Body

This Supreme Court Advocate Lost 24 Kg with Oodles of Self-Love

Accomplished advocate Neeha Nagpal found that weight is just one aspect of a very important relationship: the one with yourself.

Lawyer Neeha Nagpal was just 27 when she got the opportunity of working on what was India’s biggest trial at the time, the 2G case. She was just 33 when she became the only woman to be made associate partner at one of India’s top law firms, and 34 when she was part of five-member team of advocates who successfully fought to decriminalize gay sex in the Supreme Court of India.

But the most significant achievement she cherishes is a personal one: she lost 24 kg in a year after being diagnosed with diabetes, and managed to keep it off even two years later.

“I was always a chubby kid,” shares Neeha, an alumna of Delhi’s Convent of Jesus and Mary. After studying law at Delhi University’s Faculty of Law, she went for higher studies to the University of Warwick. Neeha was only 24 when her father passed away. “He was generous to a fault,” she reminisces about him. “I’ve never known anyone as large-hearted as him. He taught me there’s only one goal worth achieving in life: to always be in a position to give and not take.”

Neeha Nagpal 5.jpg
Neeha (left) at a talk with actor Sonakshi Sinha

After his death, Neeha plunged into her legal practice with a vengeance, staying up late nights, sleeping only a few hours, and generally taking on the burdens of her family and the world. Her health took a toll. She gained weight and touched 92 kg on the scales. She developed PCOD (polycystic ovary syndrome) and insulin resistance, which led to diabetes. She had extreme rosacea and daily headaches. Her career was on the upswing, but her relationship with her body and self was at an all-time low.

Neeha decided it was time to change.

Not afraid of hard work, she figured out the path on her own. “I met doctors, therapists and nutritionists. I understood my body’s protein deficit and began working out with a trainer four times a week. I began meditating with an app to calm me down, chanting mantras. It has been a journey of self-discovery,” she affirms.

While it was hard enough to lose 24 kg in one year, it has been just as hard to keep it off.

What Neeha discovered is that the body is a manifestation of the mind, and began to actively seek health in a holistic sense. “Happiness is a choice — I never understood this earlier. But now I have the faith that I’m here for a reason, and I’m grateful to have good people around me to support my journey,” says the TEDx speaker.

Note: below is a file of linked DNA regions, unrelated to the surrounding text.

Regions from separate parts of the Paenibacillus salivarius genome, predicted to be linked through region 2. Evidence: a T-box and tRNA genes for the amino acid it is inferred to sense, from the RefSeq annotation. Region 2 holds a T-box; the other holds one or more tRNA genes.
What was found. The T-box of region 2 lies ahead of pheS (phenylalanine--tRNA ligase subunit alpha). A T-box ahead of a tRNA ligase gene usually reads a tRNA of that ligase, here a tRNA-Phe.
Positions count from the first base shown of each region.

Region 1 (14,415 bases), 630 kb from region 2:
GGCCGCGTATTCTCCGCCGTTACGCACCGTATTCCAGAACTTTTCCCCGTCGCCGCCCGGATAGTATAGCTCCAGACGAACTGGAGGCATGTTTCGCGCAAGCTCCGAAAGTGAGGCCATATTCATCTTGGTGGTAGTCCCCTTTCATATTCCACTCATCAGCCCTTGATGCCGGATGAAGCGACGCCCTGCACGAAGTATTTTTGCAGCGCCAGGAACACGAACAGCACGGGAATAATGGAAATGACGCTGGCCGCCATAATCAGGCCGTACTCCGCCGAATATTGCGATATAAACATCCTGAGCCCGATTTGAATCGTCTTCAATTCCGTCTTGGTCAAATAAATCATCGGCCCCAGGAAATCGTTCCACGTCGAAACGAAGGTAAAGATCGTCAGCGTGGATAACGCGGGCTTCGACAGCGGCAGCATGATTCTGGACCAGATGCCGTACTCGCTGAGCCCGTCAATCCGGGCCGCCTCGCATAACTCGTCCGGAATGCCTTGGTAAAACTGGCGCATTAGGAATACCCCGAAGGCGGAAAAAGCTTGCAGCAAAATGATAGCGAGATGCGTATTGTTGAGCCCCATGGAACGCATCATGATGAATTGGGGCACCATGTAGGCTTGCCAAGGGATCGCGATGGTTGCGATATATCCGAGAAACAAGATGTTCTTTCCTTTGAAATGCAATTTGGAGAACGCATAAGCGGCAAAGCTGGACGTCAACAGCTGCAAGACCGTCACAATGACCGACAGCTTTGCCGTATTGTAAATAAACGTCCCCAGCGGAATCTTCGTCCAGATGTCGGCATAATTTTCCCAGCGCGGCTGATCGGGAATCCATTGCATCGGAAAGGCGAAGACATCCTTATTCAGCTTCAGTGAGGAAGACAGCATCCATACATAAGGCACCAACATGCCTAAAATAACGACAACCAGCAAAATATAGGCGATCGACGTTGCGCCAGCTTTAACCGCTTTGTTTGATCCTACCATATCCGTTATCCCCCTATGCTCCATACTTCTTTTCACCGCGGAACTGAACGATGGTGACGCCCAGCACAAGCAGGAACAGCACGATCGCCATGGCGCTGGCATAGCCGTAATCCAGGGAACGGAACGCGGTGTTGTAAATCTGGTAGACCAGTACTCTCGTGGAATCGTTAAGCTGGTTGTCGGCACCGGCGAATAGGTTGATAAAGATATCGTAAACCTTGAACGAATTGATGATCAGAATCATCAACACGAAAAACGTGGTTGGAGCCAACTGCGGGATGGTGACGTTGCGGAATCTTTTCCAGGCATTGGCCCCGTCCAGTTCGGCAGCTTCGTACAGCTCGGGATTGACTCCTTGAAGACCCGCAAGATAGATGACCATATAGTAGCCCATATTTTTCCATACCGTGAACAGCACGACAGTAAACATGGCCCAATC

An important lesson she learnt about food is that we get it from various sources. “Our relationships, spiritual practices, work, school, and activities are our primary source of food,” she says. “If there’s an imbalance in any of these, it manifests as an imbalance on our plates, which is actually the secondary source of nourishment.”

Work has definitely been one of the more empowering aspects of Neeha’s life. “You can learn from anyone as long as you keep an open mind,” she says, speaking quickly and eloquently, as one would expect from a successful Supreme Court lawyer.

Neeha-Nagpal-2.jpgLiterary fiction has also been a source of much nourishment and learning for Neeha, as are biographies of powerful people. As a single woman in a man’s world, the 35-year-old is used to being one of the only women in large rooms full of men, and being looked down on until she proves her worth. “I once came across the book title by Cal Newport: Be So Good They Can’t Ignore You. As a quote, it had such a huge impact on me,” she says, and it’s obvious that she has taken it to heart.

One thing she can’t understand, though, is the onus on marriage for women, and the suspicion with which single, happy, confident women are viewed. “Why is this so? I have faith in myself; I don’t look for validation outside,” she affirms. But some people don’t get that.

Neeha once got a call from a colleague’s wife accusing her of having an affair with her husband. “Look at your husband, ma’am,” Neeha responded without a pause. “And look at me.”

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